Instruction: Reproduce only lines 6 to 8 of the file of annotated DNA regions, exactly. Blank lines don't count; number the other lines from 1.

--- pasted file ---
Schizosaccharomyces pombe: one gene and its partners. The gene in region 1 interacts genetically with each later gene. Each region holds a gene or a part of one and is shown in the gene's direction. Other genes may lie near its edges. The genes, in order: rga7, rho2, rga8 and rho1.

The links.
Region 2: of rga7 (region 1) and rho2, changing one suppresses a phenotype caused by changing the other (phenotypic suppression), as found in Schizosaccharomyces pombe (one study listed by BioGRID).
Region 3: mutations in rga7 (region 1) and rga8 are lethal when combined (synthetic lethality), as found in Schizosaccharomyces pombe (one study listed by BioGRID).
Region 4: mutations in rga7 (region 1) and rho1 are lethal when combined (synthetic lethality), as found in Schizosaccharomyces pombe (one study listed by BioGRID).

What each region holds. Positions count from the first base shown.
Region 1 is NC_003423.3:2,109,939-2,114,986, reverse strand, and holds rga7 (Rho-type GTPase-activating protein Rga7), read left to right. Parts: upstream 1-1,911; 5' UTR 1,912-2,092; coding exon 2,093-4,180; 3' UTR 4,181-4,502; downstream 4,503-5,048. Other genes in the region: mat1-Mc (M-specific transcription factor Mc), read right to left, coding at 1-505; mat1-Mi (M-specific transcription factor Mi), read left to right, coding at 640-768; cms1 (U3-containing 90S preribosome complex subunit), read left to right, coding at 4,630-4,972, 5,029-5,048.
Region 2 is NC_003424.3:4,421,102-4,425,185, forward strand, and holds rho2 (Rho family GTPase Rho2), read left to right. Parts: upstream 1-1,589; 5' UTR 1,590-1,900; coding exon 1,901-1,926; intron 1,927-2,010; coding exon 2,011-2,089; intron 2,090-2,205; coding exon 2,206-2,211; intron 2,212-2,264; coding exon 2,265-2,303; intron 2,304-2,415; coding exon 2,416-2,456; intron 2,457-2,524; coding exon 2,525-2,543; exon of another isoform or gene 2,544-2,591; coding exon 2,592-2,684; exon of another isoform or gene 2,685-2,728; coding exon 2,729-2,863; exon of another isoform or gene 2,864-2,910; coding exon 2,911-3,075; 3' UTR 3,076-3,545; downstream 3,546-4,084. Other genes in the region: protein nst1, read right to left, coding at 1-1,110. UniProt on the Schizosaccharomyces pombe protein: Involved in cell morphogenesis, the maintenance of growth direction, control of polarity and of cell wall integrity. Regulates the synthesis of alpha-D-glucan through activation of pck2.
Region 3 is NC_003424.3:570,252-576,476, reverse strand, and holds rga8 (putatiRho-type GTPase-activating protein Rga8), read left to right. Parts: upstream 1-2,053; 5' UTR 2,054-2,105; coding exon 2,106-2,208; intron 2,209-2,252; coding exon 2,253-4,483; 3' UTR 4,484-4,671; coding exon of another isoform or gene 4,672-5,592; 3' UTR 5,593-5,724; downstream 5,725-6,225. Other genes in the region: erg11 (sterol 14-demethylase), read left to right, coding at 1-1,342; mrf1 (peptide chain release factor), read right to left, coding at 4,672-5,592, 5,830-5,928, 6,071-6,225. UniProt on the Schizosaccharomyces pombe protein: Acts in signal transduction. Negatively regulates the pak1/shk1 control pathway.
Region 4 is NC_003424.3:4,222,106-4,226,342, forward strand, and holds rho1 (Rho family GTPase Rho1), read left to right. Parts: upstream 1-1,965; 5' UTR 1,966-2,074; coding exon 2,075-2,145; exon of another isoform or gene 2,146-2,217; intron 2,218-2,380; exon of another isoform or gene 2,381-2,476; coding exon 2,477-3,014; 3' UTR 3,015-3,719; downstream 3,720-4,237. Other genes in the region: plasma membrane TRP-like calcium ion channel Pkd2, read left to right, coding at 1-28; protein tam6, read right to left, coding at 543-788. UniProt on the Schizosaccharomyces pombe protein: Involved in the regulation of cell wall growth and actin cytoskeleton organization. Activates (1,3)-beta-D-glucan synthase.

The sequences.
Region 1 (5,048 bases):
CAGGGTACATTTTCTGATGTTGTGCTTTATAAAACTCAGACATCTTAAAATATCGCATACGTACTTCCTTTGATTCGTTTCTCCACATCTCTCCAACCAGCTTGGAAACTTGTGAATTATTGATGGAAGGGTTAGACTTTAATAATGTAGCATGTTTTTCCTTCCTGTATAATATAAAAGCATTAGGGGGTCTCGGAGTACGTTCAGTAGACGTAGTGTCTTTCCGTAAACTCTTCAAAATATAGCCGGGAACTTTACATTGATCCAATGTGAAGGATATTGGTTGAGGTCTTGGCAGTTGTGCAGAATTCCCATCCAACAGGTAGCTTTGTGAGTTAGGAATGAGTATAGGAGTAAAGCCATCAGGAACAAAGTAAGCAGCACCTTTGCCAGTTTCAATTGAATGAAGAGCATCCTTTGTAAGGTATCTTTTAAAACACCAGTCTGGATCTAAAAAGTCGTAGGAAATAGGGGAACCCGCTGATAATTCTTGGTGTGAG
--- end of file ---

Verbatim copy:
What each region holds. Positions count from the first base shown.
Region 1 is NC_003423.3:2,109,939-2,114,986, reverse strand, and holds rga7 (Rho-type GTPase-activating protein Rga7), read left to right. Parts: upstream 1-1,911; 5' UTR 1,912-2,092; coding exon 2,093-4,180; 3' UTR 4,181-4,502; downstream 4,503-5,048. Other genes in the region: mat1-Mc (M-specific transcription factor Mc), read right to left, coding at 1-505; mat1-Mi (M-specific transcription factor Mi), read left to right, coding at 640-768; cms1 (U3-containing 90S preribosome complex subunit), read left to right, coding at 4,630-4,972, 5,029-5,048.
Region 2 is NC_003424.3:4,421,102-4,425,185, forward strand, and holds rho2 (Rho family GTPase Rho2), read left to right. Parts: upstream 1-1,589; 5' UTR 1,590-1,900; coding exon 1,901-1,926; intron 1,927-2,010; coding exon 2,011-2,089; intron 2,090-2,205; coding exon 2,206-2,211; intron 2,212-2,264; coding exon 2,265-2,303; intron 2,304-2,415; coding exon 2,416-2,456; intron 2,457-2,524; coding exon 2,525-2,543; exon of another isoform or gene 2,544-2,591; coding exon 2,592-2,684; exon of another isoform or gene 2,685-2,728; coding exon 2,729-2,863; exon of another isoform or gene 2,864-2,910; coding exon 2,911-3,075; 3' UTR 3,076-3,545; downstream 3,546-4,084. Other genes in the region: protein nst1, read right to left, coding at 1-1,110. UniProt on the Schizosaccharomyces pombe protein: Involved in cell morphogenesis, the maintenance of growth direction, control of polarity and of cell wall integrity. Regulates the synthesis of alpha-D-glucan through activation of pck2.